Is this recession especially rough on men? Chris Swan at Reuters objects. All recessions are "mancessions," he writes, and this one has actually widened the income gap between men and women. Both of those statements are true, but I don't think that's the only way to look at this whole mancession debate.
The most important aspect of the mancession -- and I apologize if the look of that awkward liger of a term would seem to squash any serious discussion about it -- is how it portends to shape the she-covery (sorry!). As Swan notes, the biggest losses have been in male-dominated industries like construction and manufacturing, which are always killed in downturns, but have been particularly smashed because this recession started in the housing market. What's more, the only sectors of the private sector that are growing (or have been growing in the last ten years) are women-dominated sectors like health and education.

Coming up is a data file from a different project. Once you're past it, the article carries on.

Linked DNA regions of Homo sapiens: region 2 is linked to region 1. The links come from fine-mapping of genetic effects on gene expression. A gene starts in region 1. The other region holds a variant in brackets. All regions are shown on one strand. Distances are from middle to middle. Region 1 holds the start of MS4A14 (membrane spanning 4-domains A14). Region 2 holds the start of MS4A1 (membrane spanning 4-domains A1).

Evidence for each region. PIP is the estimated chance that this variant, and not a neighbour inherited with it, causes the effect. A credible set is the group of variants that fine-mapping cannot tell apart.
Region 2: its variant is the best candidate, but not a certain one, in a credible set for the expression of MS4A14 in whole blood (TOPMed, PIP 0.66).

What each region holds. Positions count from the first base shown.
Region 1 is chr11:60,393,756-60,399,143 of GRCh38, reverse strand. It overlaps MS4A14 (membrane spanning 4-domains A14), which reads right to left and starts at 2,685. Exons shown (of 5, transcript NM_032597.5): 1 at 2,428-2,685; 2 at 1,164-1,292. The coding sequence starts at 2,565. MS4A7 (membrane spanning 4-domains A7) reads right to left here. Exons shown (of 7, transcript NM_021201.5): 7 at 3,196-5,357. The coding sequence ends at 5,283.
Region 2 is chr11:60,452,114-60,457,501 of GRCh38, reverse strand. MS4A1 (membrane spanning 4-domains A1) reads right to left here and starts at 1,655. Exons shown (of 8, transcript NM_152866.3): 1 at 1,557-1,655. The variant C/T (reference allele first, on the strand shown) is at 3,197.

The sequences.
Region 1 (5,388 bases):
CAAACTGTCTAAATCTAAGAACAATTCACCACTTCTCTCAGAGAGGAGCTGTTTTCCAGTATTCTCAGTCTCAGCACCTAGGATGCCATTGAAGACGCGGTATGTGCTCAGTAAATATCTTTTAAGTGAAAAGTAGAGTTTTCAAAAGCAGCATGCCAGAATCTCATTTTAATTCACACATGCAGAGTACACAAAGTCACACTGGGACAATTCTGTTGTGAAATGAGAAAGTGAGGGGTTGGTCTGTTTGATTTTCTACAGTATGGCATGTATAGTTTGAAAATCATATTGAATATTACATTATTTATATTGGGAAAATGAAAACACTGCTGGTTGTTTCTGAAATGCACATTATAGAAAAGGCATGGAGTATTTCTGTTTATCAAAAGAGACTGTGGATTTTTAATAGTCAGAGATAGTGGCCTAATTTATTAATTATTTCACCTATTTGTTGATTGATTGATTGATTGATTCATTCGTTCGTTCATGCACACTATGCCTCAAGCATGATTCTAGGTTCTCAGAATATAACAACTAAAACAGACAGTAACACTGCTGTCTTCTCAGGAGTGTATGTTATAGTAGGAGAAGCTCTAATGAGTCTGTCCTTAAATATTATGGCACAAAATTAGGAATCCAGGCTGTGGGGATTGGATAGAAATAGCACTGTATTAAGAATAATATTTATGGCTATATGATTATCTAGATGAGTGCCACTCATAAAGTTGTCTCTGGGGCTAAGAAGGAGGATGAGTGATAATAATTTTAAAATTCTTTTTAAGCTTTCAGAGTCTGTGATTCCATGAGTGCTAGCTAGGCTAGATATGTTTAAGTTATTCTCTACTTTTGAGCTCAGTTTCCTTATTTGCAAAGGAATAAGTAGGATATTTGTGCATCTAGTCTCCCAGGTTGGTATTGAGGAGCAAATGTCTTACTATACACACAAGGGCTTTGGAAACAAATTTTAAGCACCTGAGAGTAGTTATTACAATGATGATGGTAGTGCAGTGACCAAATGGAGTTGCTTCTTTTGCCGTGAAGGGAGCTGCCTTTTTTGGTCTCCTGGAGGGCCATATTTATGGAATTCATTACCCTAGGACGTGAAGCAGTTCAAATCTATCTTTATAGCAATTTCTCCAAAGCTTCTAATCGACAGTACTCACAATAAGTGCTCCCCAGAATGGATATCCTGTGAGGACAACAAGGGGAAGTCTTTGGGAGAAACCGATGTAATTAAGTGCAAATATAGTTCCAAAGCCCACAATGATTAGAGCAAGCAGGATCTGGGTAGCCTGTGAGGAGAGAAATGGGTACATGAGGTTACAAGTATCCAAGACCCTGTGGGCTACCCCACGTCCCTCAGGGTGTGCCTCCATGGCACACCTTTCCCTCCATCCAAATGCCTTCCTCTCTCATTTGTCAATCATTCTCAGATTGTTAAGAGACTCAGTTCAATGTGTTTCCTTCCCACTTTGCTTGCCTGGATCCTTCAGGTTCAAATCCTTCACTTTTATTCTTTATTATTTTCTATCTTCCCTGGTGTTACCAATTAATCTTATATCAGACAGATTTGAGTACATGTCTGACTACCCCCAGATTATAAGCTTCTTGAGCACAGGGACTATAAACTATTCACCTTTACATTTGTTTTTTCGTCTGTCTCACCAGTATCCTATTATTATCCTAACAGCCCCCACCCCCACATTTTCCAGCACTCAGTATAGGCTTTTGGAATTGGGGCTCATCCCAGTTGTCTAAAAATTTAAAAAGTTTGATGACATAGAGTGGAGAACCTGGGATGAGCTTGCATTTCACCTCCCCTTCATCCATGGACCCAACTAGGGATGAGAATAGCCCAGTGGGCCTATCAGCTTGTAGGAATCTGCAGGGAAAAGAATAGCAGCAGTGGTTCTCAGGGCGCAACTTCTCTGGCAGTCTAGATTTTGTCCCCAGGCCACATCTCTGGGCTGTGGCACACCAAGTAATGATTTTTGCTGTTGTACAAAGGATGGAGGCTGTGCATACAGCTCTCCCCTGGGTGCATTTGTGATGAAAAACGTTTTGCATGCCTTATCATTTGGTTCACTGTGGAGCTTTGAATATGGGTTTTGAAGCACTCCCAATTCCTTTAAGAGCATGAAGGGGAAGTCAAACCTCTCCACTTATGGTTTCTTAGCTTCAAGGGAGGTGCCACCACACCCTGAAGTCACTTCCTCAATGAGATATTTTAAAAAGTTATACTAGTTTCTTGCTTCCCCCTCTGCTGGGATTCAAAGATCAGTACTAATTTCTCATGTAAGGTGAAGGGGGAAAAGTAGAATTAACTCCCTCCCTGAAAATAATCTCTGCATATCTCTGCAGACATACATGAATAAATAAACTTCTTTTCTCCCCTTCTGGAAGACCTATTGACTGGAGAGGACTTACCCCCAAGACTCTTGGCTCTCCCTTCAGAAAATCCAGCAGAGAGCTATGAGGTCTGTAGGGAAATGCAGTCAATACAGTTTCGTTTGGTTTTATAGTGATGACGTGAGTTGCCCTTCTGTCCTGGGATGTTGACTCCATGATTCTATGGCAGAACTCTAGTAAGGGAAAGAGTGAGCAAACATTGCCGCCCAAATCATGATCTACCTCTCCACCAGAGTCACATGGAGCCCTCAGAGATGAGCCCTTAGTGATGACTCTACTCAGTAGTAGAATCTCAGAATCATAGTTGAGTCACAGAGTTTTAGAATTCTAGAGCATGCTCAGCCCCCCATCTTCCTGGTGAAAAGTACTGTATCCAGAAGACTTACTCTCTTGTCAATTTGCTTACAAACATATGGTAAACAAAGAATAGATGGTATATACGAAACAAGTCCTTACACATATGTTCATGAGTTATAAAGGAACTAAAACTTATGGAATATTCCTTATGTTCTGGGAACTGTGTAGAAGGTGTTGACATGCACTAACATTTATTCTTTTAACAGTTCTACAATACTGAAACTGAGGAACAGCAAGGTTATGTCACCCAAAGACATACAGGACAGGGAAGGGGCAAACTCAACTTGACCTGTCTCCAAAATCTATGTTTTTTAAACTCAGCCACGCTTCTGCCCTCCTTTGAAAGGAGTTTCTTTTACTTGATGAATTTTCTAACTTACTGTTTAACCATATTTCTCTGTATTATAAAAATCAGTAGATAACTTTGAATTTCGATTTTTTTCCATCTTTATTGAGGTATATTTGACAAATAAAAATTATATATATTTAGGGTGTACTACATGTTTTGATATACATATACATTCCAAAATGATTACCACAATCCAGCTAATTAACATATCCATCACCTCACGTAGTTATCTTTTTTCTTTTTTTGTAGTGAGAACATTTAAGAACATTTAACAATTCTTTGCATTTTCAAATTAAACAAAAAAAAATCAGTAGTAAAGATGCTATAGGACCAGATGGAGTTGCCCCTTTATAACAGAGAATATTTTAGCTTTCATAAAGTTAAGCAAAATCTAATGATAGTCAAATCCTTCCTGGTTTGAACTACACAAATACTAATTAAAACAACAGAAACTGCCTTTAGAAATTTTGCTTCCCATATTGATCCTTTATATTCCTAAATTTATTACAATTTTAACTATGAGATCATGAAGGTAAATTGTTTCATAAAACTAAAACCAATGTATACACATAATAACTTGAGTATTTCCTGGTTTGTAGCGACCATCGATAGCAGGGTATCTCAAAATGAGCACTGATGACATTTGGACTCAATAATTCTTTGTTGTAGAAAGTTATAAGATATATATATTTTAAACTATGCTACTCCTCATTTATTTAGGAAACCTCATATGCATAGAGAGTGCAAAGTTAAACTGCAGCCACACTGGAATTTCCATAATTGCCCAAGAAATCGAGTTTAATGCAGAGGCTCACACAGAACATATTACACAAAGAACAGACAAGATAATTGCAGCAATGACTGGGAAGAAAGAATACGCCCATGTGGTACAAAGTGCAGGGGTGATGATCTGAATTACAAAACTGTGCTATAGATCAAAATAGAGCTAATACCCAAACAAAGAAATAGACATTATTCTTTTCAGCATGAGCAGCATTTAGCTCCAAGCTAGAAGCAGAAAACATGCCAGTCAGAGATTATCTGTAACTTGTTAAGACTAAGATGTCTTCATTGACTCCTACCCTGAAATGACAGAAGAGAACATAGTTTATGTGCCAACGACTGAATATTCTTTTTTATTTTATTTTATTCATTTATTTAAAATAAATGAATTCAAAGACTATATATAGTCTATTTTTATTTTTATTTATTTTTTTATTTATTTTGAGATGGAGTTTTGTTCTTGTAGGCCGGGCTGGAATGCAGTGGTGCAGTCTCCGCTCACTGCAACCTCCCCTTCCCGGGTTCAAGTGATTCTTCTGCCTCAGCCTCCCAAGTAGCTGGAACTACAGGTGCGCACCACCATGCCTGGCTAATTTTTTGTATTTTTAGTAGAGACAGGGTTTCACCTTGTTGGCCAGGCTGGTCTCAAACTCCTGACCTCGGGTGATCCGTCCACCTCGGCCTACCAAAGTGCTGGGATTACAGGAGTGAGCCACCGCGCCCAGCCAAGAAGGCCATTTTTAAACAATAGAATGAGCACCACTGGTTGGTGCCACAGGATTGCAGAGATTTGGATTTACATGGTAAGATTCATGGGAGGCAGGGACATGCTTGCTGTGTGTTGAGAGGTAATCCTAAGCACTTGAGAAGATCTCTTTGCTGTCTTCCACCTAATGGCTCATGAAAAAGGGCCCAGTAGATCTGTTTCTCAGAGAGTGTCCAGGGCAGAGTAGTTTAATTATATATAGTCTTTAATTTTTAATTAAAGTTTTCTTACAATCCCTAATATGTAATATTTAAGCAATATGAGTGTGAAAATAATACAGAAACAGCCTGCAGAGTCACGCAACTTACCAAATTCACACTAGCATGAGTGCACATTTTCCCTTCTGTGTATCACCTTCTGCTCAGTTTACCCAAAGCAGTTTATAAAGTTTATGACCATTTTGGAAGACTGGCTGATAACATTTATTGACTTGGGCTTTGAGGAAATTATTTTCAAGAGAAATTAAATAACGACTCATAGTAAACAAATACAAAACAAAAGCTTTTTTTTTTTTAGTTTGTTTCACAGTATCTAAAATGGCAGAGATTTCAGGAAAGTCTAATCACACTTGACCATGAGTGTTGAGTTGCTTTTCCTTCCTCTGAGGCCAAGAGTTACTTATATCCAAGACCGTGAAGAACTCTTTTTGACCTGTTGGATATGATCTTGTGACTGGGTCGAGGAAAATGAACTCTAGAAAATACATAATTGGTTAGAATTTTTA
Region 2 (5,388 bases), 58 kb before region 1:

Let's try this in pictures:
The gap between male and female unemployment is at historic highs, not merely oh-look-it's-just-your-average-recession highs:
And here's one good reason why he/she/recovery is going to be different:
According to the Council of Economic Advisers report on the next decade in jobs, construction will bounce back. But the other top sectors for growth in the next ten years will be in restaurant services, health and education -- all bode well for women. I think that means we are very close to seeing women overtake men as the majority of US payrolls and not look back, for decades.